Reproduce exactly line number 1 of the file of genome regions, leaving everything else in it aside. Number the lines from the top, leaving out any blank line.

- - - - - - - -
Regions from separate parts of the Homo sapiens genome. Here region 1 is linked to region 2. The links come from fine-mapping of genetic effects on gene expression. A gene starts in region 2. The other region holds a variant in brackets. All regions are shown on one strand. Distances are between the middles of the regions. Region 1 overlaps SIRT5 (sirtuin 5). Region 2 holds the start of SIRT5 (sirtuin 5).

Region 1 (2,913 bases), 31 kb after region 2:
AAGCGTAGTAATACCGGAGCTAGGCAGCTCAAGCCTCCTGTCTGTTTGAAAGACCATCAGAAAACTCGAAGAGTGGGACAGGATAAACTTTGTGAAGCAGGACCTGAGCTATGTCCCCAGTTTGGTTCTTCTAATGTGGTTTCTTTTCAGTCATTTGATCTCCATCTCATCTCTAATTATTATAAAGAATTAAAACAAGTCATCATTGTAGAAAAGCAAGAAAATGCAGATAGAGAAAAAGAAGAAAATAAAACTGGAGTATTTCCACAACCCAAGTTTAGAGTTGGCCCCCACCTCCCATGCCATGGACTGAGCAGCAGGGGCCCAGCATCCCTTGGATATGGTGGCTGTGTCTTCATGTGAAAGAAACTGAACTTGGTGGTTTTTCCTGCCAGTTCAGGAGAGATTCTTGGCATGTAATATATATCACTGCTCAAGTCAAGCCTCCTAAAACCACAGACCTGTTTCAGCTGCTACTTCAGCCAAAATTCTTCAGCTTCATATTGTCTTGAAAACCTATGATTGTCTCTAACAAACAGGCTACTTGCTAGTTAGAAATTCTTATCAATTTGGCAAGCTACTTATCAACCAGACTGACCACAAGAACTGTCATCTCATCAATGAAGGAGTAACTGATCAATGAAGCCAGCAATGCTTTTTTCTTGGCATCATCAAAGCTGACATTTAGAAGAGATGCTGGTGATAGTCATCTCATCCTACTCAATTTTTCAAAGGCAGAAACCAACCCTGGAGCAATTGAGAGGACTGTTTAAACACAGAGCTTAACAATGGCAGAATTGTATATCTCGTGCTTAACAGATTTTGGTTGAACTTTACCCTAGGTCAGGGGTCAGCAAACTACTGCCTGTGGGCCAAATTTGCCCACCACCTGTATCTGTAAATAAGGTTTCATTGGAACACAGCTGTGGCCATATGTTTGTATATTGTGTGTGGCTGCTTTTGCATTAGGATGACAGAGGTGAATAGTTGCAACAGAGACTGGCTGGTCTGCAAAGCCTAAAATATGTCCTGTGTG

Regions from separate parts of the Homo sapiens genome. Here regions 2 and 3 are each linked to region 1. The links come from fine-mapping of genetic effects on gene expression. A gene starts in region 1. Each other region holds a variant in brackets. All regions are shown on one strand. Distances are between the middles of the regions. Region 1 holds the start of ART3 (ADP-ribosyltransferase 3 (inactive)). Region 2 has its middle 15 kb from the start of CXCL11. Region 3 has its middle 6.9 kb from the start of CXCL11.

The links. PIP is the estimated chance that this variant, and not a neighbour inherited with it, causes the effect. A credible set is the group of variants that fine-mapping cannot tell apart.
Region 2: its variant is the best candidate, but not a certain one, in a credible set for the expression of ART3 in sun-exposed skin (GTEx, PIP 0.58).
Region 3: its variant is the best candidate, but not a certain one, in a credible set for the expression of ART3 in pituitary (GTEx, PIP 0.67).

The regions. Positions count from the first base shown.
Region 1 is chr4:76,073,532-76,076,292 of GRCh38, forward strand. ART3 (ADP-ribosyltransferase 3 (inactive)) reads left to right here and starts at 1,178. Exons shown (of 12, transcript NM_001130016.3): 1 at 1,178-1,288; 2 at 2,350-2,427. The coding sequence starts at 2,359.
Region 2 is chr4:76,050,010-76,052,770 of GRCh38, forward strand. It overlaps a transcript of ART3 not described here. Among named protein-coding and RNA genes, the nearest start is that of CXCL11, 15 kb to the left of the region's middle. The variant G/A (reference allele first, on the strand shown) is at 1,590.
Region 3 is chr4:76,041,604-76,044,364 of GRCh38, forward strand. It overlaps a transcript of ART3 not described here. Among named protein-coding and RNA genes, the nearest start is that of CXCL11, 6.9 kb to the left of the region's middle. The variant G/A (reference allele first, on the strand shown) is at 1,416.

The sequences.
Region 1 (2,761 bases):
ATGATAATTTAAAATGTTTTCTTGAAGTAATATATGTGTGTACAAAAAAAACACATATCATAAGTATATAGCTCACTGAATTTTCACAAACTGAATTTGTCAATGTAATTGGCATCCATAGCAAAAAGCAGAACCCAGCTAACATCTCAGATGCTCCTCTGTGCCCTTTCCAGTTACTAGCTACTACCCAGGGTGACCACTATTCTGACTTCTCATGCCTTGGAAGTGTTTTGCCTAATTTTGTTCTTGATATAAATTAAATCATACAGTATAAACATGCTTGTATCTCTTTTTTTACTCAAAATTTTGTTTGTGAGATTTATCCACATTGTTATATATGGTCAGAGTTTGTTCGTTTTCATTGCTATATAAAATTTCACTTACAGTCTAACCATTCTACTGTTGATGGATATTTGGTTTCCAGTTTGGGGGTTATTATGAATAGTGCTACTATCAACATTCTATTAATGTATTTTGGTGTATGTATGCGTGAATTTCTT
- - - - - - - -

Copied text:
Regions from separate parts of the Homo sapiens genome. Here region 1 is linked to region 2. The links come from fine-mapping of genetic effects on gene expression. A gene starts in region 2. The other region holds a variant in brackets. All regions are shown on one strand. Distances are between the middles of the regions. Region 1 overlaps SIRT5 (sirtuin 5). Region 2 holds the start of SIRT5 (sirtuin 5).